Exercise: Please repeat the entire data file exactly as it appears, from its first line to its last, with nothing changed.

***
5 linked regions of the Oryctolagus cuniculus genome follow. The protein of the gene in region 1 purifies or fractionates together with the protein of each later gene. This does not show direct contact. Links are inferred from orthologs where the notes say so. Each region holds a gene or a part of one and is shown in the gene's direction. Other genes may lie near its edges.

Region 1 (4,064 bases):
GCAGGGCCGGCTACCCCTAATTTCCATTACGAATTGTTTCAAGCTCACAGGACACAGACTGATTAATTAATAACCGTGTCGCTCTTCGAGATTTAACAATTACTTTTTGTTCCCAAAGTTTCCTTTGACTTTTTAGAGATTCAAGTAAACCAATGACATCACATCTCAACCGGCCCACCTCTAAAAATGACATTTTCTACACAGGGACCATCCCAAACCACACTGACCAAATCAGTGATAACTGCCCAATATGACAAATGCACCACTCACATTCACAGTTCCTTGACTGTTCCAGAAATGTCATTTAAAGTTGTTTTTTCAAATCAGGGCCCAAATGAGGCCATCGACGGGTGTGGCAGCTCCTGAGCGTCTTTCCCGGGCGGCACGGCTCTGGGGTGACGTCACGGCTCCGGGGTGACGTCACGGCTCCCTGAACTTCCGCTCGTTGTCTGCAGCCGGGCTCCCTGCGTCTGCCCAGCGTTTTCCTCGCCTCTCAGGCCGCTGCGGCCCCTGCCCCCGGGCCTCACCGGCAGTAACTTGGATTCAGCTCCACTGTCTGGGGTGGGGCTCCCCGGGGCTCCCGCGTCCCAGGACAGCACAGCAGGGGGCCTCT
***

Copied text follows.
5 linked regions of the Oryctolagus cuniculus genome follow. The protein of the gene in region 1 purifies or fractionates together with the protein of each later gene. This does not show direct contact. Links are inferred from orthologs where the notes say so. Each region holds a gene or a part of one and is shown in the gene's direction. Other genes may lie near its edges.

Region 1 (4,064 bases):
GCAGGGCCGGCTACCCCTAATTTCCATTACGAATTGTTTCAAGCTCACAGGACACAGACTGATTAATTAATAACCGTGTCGCTCTTCGAGATTTAACAATTACTTTTTGTTCCCAAAGTTTCCTTTGACTTTTTAGAGATTCAAGTAAACCAATGACATCACATCTCAACCGGCCCACCTCTAAAAATGACATTTTCTACACAGGGACCATCCCAAACCACACTGACCAAATCAGTGATAACTGCCCAATATGACAAATGCACCACTCACATTCACAGTTCCTTGACTGTTCCAGAAATGTCATTTAAAGTTGTTTTTTCAAATCAGGGCCCAAATGAGGCCATCGACGGGTGTGGCAGCTCCTGAGCGTCTTTCCCGGGCGGCACGGCTCTGGGGTGACGTCACGGCTCCGGGGTGACGTCACGGCTCCCTGAACTTCCGCTCGTTGTCTGCAGCCGGGCTCCCTGCGTCTGCCCAGCGTTTTCCTCGCCTCTCAGGCCGCTGCGGCCCCTGCCCCCGGGCCTCACCGGCAGTAACTTGGATTCAGCTCCACTGTCTGGGGTGGGGCTCCCCGGGGCTCCCGCGTCCCAGGACAGCACAGCAGGGGGCCTCT